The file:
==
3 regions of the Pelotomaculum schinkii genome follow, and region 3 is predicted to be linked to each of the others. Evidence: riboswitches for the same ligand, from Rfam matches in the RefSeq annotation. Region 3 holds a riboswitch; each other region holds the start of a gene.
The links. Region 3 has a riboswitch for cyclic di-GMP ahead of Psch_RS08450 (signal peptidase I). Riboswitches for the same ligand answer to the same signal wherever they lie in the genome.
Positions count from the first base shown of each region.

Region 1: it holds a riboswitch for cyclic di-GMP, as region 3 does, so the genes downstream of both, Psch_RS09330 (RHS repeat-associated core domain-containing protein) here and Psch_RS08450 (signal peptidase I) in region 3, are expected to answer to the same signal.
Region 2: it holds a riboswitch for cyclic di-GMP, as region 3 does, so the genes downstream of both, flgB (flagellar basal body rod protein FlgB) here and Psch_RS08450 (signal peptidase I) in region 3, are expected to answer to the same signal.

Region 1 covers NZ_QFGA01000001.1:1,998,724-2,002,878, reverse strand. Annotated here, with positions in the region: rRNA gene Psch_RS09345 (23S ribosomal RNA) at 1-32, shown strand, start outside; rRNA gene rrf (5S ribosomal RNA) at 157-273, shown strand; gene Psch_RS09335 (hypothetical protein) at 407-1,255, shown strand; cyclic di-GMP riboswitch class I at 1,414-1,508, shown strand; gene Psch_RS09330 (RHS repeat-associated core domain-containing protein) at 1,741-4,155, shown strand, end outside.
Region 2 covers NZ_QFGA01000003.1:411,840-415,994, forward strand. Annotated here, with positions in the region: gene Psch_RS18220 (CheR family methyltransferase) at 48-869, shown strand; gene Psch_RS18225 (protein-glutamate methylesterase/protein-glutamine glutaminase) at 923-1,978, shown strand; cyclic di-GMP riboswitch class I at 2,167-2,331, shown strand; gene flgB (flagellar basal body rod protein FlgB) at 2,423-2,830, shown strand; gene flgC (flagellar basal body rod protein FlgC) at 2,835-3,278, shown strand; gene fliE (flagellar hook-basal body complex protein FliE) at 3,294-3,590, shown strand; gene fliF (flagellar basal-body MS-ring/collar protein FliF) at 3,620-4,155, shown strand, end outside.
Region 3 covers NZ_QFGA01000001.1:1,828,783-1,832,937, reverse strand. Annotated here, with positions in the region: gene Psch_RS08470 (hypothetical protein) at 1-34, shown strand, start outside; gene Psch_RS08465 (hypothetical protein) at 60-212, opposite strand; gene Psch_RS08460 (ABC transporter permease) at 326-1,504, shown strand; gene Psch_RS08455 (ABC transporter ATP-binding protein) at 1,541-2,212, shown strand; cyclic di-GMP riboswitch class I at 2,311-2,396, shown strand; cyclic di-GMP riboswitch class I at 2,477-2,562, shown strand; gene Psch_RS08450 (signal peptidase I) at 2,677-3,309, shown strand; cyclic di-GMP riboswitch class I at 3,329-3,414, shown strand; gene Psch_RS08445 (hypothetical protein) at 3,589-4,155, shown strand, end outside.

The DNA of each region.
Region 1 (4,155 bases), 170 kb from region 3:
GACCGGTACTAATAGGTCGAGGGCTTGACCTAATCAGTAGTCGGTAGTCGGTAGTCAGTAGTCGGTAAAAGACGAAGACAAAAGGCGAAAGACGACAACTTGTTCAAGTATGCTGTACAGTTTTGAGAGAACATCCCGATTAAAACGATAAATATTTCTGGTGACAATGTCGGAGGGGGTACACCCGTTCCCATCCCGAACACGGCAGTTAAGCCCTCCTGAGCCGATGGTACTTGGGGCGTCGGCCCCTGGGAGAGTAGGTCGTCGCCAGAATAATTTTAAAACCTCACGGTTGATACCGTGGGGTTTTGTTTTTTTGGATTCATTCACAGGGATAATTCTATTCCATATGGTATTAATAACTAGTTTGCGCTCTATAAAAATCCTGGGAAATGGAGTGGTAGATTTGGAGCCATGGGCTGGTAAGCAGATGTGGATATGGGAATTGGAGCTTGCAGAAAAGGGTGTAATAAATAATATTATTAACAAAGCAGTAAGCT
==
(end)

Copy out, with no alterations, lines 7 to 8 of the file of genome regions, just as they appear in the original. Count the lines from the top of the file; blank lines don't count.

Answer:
Region 2 covers NZ_QFGA01000003.1:411,840-415,994, forward strand. Annotated here, with positions in the region: gene Psch_RS18220 (CheR family methyltransferase) at 48-869, shown strand; gene Psch_RS18225 (protein-glutamate methylesterase/protein-glutamine glutaminase) at 923-1,978, shown strand; cyclic di-GMP riboswitch class I at 2,167-2,331, shown strand; gene flgB (flagellar basal body rod protein FlgB) at 2,423-2,830, shown strand; gene flgC (flagellar basal body rod protein FlgC) at 2,835-3,278, shown strand; gene fliE (flagellar hook-basal body complex protein FliE) at 3,294-3,590, shown strand; gene fliF (flagellar basal-body MS-ring/collar protein FliF) at 3,620-4,155, shown strand, end outside.
Region 3 covers NZ_QFGA01000001.1:1,828,783-1,832,937, reverse strand. Annotated here, with positions in the region: gene Psch_RS08470 (hypothetical protein) at 1-34, shown strand, start outside; gene Psch_RS08465 (hypothetical protein) at 60-212, opposite strand; gene Psch_RS08460 (ABC transporter permease) at 326-1,504, shown strand; gene Psch_RS08455 (ABC transporter ATP-binding protein) at 1,541-2,212, shown strand; cyclic di-GMP riboswitch class I at 2,311-2,396, shown strand; cyclic di-GMP riboswitch class I at 2,477-2,562, shown strand; gene Psch_RS08450 (signal peptidase I) at 2,677-3,309, shown strand; cyclic di-GMP riboswitch class I at 3,329-3,414, shown strand; gene Psch_RS08445 (hypothetical protein) at 3,589-4,155, shown strand, end outside.